Ross Tucker Ph.D., a sport scientist who was an expert witness on the Semenya trial, has described it as a “bang average study”.

It included duplicated, missing and phantom data points (times that weren’t even run and were included).

World Athletics even came out in August to confirm they were wrong. You cannot, from this study, imply a causal inference between higher testosterone and performance in these events.

But this study did play a part that ultimately led to the upholding of the regulations. The Panel in Semenya’s CAS case concluded:

“BG17 (even as an observational study) provides empirical data which demonstrate that World Athletics’s scientific evidence concerning the physiological effects of increased testosterone levels translates, in a real world competitive context to a significant and often determinative performance advantage.”


And this is important. For Mboma it could be crucial.

CAS sided with the arguments of World Athletics and part of the supporting argument was the number of such DSD athletes performing and having success at that particular time (2011 and 2013).

If Mboma or any other DSD athletes continue to enjoy success in years to come those achievements, using the same logic, could be used to provide support to the argument they are at an advantage.

DSD athletes face the paradox that it may be in their long-term interest not to win.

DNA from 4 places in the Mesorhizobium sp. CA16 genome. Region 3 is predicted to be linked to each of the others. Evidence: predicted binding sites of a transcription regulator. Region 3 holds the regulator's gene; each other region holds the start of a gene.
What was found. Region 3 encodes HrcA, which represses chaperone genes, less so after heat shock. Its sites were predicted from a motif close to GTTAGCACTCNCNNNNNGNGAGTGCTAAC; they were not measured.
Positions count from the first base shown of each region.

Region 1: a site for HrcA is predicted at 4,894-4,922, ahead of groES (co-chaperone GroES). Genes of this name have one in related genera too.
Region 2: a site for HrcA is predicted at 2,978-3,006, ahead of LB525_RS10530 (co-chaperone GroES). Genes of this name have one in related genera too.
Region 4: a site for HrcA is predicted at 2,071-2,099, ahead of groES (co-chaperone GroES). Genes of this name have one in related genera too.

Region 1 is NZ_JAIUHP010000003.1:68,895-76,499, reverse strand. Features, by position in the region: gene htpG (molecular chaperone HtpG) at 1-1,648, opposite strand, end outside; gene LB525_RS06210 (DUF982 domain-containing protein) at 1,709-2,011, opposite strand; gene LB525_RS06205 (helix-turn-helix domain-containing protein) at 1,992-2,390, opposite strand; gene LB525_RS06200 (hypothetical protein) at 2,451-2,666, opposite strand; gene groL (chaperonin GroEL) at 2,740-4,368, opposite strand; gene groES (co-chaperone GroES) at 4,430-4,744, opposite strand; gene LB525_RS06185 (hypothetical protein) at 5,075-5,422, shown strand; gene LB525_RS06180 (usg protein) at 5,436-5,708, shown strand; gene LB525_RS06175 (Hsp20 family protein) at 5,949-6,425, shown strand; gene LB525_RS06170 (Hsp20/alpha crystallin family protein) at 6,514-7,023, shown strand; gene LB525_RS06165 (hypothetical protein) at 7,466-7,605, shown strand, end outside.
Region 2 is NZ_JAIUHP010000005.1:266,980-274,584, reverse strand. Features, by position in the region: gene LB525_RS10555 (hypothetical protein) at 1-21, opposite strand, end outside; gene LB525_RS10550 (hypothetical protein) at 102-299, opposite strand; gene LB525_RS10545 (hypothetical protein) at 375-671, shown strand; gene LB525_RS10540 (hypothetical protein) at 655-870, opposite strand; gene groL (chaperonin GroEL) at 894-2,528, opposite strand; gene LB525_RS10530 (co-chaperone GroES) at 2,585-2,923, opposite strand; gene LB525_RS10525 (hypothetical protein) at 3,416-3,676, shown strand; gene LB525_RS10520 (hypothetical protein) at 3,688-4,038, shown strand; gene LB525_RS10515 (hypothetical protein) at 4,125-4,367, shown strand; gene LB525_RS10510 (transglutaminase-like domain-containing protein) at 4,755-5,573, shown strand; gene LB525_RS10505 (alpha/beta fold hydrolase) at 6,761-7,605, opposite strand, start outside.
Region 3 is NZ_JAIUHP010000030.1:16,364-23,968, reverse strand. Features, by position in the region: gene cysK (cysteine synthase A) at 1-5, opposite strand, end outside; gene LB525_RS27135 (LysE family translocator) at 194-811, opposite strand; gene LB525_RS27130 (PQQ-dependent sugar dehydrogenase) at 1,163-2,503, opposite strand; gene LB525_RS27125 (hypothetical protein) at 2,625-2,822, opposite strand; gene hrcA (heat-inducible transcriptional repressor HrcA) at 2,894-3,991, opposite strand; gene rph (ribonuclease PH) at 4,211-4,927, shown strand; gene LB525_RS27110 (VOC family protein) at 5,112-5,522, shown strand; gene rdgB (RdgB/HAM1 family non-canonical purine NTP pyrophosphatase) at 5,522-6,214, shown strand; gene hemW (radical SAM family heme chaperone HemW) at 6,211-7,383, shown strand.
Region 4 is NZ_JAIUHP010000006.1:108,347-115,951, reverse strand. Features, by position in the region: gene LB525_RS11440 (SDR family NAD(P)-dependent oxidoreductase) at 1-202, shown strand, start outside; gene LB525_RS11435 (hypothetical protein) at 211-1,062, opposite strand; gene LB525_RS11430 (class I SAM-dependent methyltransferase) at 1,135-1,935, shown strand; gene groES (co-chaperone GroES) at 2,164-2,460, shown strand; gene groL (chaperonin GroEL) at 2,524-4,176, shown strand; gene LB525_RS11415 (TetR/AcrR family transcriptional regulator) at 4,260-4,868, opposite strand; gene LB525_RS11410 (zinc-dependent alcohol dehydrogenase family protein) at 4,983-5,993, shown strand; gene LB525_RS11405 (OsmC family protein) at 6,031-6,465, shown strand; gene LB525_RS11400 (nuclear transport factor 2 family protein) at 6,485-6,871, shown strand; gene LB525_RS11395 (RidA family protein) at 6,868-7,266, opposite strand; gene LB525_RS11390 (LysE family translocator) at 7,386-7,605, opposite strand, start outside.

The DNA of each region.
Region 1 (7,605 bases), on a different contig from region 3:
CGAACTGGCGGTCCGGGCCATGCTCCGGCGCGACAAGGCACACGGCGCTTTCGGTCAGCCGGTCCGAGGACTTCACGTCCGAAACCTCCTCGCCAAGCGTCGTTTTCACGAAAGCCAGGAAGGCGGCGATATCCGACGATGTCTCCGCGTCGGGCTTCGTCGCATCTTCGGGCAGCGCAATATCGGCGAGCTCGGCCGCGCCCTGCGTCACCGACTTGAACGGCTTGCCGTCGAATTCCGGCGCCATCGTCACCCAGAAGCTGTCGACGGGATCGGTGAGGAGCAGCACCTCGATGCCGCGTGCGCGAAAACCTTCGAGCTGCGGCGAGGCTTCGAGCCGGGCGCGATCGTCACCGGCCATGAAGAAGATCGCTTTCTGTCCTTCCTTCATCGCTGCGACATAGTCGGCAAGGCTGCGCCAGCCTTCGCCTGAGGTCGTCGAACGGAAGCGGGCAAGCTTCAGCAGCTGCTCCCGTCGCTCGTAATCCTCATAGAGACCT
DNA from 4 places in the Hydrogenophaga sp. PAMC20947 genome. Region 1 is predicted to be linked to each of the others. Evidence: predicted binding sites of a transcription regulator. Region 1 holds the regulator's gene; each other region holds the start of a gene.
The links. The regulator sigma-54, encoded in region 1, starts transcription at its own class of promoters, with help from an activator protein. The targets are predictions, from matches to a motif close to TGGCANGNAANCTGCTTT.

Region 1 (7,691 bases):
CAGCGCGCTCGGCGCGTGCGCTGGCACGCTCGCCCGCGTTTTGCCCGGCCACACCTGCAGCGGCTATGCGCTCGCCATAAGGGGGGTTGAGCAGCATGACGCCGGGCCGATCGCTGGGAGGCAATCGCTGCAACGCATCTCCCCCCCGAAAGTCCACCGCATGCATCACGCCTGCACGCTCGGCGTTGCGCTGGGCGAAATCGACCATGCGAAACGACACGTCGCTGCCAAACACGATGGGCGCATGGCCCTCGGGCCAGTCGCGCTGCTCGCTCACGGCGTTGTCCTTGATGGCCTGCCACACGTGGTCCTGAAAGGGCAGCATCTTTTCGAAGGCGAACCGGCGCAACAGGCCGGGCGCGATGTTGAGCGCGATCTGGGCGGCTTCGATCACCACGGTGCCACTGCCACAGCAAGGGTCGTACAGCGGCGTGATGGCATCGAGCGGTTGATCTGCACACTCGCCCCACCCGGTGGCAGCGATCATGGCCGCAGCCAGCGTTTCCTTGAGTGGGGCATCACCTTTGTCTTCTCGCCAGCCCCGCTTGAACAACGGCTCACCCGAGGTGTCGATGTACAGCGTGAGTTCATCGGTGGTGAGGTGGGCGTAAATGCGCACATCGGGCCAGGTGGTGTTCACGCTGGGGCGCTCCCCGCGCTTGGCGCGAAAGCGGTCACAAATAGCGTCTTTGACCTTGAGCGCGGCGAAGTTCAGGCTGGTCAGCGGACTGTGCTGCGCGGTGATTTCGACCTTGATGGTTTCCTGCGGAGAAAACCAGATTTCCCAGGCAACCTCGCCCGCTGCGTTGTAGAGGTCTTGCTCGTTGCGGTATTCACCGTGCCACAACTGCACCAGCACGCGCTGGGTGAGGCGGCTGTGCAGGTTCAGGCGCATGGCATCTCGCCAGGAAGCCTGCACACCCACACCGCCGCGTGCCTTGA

World Athletics’ next step in DSD regulations

It seems illogical to think that, after pushing so hard to push DSD athletes out of the middle-distances, World Athletics will sit back if they start to dominate outside the prescribed distances.

This is already happening. Mboma is the World U20 200m Record Holder. Francine Niyonsaba, competing in the 5000m is undefeated since the Olympics.

Athletics is at a crossroads, one where few can claim to have the answer. DSD regulations are flawed and Mboma is the next to suffer.

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With two DSD athletes set to dominate the sport, World Athletics faces a conundrum it has shown little signs of being able to resolve.

This article provides an introduction to a topic the Sports Gazette will be exploring in greater detail over the coming months. Stay tuned for our developing coverage of DSD athletes.

Featured image Image by Nottingham Trent University is licensed under CC BY-NC-ND 2.0


  • George Mallett

    Writing the stories behind characters in the world of boxing and athletics, I'll aim to bring you the best from two fascinating sports.